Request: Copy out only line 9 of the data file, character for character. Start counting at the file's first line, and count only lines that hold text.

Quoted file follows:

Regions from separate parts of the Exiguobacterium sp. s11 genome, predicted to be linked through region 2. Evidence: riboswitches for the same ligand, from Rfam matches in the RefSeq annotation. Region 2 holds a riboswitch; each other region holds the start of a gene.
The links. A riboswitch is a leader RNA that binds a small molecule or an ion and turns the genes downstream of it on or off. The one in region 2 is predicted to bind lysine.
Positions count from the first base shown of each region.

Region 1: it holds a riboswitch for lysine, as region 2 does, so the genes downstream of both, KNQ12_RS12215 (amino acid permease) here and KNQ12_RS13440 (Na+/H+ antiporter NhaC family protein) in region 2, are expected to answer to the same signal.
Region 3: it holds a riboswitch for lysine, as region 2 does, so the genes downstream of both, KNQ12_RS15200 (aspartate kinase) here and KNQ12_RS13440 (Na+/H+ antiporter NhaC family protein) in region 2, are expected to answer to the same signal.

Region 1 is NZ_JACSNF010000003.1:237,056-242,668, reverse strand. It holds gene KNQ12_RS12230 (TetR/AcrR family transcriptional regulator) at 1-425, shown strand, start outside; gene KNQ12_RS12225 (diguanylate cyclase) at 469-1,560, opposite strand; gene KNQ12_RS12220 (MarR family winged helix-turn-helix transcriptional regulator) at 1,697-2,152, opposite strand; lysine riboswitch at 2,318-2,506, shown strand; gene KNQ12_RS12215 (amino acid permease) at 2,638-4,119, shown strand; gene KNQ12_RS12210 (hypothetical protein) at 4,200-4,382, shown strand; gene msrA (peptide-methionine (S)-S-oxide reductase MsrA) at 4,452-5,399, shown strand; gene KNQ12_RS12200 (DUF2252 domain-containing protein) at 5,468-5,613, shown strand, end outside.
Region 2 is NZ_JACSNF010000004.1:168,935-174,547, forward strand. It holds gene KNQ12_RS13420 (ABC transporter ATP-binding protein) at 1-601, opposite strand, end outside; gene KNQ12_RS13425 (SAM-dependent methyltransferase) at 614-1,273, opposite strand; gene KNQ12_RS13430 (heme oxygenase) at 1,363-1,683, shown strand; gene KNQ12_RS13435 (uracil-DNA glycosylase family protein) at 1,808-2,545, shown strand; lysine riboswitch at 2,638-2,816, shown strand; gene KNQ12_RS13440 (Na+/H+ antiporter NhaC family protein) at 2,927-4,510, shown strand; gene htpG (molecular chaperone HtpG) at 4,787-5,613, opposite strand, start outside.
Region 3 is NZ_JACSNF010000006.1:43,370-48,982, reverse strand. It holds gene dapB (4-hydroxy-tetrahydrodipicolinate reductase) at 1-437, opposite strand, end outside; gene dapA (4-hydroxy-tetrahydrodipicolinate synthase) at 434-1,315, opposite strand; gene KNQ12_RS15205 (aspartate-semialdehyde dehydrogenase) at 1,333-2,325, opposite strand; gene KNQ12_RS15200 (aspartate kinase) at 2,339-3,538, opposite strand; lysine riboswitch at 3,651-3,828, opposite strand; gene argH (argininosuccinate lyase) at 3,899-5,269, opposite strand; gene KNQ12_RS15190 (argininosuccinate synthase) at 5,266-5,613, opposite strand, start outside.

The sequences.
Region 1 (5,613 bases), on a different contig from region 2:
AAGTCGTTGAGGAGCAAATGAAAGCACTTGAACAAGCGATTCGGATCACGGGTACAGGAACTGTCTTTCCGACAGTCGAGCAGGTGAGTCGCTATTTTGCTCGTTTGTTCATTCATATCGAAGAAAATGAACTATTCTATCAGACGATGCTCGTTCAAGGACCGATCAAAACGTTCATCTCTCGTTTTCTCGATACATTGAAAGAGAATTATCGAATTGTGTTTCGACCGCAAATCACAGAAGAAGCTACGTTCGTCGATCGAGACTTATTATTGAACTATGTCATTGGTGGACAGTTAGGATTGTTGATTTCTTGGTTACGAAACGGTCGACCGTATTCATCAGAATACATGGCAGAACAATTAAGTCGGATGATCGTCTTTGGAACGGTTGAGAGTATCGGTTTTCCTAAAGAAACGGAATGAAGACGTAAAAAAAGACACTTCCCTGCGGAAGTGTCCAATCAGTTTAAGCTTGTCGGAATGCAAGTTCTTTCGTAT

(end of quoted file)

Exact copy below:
The sequences.